How often do we say to ourselves “I’d rather do it myself, it will be quicker” or “I am frightened, it will go wrong? ” Those fears will disappear once we delegate the right way. Therefore, we need to delegate the right task, at the right moment, the right way, to the right person. Sometimes it might be useful to give precise task, resembling to an order, such as “please can you get water from the supermarket”. If the delegation aims to hand over a task on a long term, for example “giving a workshop about resilience to nurses”, “capability delegation” would be more appropriate. It takes some time to equip the person with the skills and to get him/her engaged, but once the person is well equipped, he/she is quite autonomous, which liberates time for ourselves to devote increasing number of hours to tasks and activities that are personally more delightful.
Cultivating positive emotions
Sliding some little pleasant activities into daily routine, such as five minutes of meditation, moments of savouring, taking a coffee with a colleague, taking a dance class after work, etc. increase positive emotions and time usage might be perceived more positively.
For those among you, who wonder what is behind the word “savouring”, a short explanation here:
Savouring is all about paying close attention and taking delight in momentary pleasures such as the smell of roses as you walk by, the amusement you feel when a colleague makes a joke or a compliment someone gave you, and to make these positive experiences last.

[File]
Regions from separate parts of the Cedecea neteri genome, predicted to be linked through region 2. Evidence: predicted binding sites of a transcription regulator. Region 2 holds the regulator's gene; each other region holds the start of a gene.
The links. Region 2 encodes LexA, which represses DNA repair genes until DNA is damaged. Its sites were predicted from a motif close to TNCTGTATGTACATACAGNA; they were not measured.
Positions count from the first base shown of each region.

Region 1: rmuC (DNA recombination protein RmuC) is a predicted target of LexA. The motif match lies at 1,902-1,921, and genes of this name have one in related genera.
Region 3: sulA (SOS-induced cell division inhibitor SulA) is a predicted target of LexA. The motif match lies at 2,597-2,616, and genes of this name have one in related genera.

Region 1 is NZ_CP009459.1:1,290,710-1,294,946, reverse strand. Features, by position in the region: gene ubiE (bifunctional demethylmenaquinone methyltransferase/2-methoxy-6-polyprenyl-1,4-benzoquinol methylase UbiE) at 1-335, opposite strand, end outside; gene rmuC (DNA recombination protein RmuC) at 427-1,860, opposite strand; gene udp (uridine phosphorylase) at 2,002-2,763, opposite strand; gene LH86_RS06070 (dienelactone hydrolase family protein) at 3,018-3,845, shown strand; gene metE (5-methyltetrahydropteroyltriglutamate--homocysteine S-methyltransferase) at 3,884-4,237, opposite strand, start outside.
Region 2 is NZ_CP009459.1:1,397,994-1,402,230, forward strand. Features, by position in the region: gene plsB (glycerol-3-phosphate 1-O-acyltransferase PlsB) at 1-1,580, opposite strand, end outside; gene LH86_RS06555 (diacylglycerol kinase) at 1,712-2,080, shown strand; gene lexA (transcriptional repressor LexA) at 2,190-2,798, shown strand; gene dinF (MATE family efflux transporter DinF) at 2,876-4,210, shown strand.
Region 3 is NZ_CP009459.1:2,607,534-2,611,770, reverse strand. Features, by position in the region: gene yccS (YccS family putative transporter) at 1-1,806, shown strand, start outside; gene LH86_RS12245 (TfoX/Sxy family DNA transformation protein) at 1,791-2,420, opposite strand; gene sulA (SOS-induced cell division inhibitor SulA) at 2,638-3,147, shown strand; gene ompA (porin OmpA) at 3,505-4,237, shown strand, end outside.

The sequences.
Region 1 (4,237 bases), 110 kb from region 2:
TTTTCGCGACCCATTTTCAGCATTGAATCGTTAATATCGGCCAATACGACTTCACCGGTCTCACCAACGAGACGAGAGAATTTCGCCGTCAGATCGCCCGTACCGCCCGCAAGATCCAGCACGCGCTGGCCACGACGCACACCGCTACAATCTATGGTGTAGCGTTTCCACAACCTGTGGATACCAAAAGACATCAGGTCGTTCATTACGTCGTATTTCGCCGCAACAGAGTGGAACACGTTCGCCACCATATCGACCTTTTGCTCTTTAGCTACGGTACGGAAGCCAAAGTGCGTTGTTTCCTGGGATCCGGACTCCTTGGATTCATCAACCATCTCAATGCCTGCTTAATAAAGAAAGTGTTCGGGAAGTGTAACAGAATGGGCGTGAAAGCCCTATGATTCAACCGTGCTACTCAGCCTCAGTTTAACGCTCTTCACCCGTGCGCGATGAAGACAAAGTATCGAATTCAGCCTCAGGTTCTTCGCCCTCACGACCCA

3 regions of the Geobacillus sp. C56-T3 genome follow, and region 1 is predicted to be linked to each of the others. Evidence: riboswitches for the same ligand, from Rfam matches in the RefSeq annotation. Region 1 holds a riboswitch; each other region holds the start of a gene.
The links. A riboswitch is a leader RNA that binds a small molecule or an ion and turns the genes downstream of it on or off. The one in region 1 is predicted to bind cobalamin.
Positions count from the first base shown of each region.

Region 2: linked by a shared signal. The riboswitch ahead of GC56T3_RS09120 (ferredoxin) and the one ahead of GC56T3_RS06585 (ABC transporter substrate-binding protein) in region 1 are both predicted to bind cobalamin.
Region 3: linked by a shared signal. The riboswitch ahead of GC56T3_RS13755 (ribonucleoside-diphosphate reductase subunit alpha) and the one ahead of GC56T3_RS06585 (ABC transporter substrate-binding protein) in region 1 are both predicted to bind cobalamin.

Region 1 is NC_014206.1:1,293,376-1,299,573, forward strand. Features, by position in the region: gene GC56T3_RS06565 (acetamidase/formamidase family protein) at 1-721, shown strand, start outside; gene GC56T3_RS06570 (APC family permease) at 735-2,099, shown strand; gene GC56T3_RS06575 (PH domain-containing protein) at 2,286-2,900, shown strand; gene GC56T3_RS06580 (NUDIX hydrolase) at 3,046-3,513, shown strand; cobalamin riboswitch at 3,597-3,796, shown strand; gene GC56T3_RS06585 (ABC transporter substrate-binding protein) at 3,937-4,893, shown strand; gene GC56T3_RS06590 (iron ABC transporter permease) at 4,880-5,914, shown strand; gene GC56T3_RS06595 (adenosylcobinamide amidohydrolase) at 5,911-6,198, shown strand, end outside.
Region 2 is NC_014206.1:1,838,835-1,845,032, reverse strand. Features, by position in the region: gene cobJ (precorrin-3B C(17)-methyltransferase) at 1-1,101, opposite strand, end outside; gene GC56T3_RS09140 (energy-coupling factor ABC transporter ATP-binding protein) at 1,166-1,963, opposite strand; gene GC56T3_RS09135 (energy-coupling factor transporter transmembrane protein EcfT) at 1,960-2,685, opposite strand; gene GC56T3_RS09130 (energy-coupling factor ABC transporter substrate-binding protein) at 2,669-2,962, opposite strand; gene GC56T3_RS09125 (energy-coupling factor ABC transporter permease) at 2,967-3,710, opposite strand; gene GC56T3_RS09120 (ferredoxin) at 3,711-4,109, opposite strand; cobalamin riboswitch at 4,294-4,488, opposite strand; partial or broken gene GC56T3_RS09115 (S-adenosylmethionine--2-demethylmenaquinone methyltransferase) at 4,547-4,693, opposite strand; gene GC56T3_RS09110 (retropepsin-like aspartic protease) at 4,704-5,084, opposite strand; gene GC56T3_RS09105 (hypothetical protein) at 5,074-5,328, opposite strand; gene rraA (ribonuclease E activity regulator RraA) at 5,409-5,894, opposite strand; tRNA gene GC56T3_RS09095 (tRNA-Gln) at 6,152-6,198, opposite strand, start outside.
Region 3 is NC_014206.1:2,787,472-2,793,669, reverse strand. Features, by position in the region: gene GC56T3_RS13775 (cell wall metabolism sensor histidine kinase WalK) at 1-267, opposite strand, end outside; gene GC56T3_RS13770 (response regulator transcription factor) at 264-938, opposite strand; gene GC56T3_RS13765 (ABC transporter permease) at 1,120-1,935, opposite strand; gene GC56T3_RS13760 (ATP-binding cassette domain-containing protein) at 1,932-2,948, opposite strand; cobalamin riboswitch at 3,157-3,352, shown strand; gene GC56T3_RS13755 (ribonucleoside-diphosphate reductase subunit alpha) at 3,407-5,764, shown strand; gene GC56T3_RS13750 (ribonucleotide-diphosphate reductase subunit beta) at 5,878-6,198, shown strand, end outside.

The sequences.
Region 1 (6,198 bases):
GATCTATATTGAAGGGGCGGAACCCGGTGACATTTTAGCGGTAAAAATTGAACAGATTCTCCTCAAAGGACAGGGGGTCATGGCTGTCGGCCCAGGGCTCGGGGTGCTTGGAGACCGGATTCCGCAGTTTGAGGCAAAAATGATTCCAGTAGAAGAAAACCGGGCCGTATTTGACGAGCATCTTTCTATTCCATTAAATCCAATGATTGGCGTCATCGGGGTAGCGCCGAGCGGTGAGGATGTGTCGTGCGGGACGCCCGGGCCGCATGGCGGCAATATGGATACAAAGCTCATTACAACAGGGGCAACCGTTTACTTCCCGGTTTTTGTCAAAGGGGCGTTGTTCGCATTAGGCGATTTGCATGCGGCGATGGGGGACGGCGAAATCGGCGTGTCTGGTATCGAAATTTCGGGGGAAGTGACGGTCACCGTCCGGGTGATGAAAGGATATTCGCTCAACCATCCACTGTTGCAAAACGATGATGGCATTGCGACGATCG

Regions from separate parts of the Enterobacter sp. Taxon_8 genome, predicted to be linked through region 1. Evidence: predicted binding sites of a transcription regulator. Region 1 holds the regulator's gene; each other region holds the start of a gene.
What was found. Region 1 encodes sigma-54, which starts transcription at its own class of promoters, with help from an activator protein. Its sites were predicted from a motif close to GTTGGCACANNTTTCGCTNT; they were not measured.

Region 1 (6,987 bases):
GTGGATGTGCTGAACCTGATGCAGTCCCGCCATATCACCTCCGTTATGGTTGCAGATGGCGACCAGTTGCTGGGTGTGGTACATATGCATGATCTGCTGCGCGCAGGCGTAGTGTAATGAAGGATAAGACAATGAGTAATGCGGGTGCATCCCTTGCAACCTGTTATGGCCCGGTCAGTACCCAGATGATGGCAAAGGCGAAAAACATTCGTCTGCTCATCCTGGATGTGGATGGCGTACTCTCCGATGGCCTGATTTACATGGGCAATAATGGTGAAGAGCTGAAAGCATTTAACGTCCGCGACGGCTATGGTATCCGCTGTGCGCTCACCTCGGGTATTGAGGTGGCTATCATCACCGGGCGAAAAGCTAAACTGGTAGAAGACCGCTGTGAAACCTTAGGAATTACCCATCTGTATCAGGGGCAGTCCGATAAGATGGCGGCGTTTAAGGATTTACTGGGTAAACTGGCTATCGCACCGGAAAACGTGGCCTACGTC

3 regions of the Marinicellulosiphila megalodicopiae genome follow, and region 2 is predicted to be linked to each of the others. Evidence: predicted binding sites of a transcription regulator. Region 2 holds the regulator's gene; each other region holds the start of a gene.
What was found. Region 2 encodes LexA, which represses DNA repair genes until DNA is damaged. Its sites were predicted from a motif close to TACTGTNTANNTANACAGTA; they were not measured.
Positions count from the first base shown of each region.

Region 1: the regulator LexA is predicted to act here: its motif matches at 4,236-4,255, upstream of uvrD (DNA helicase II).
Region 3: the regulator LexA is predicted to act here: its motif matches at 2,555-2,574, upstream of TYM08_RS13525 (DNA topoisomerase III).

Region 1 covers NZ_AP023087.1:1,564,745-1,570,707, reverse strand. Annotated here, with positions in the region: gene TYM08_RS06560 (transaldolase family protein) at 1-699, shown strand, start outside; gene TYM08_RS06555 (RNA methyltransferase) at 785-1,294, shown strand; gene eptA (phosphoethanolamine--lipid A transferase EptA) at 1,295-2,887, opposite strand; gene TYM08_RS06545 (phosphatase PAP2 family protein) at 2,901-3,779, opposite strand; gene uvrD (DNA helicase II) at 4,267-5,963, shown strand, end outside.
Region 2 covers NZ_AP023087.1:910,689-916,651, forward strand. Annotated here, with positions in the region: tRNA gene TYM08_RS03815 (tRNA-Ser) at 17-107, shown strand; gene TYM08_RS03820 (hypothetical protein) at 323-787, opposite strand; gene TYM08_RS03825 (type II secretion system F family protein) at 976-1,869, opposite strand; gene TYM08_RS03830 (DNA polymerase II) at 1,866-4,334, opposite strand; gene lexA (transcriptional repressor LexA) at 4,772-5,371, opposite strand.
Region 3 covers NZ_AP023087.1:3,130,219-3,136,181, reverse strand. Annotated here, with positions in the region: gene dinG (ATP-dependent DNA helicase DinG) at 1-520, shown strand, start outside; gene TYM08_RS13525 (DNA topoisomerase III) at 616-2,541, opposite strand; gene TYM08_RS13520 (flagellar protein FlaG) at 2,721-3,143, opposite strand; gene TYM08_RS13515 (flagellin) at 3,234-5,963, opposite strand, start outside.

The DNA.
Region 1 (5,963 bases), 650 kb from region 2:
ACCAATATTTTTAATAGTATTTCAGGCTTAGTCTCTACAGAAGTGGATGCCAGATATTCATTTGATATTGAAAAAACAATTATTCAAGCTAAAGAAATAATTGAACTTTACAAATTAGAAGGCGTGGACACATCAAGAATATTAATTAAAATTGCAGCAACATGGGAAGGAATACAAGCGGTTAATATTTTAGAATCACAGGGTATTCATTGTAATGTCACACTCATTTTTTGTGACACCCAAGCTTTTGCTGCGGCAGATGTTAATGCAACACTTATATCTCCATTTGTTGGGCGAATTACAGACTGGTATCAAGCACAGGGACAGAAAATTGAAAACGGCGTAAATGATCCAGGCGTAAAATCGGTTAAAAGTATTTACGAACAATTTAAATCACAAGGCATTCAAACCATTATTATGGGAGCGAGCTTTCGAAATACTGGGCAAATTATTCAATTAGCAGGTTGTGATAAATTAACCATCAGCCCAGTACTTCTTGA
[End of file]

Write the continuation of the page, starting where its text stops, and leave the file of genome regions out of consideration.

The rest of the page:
Other coaching methods by Ilona Boniwell here :
- Boniwell, I., Osin, E., & Sircova (2014). Achieving balance in time perspective: Coaching methods. International Journal of Evidence Based Coaching and Mentoring, 12 (2), 14-40.
- Boniwell, I., Osin, E., Linley, P.A. and Ivanchenko, G. (2010). A question of balance: Examining relationships between time perspective and measures of well-being in the British and Russian student samples. Journal of Positive Psychology, 5(1), 24-40.
- Boniwell, I. (2009). Perspectives on time. Lopez, S. (Ed.), Handbook of Positive Psychology (2nd Ed) (pp. 295-302). New York: Oxford University Press.
By providing this insight into the fifth generation of time management, I hope not having stolen your time, but given you a steering wheel to navigate joyfully your time.
Written by Larissa Kalisch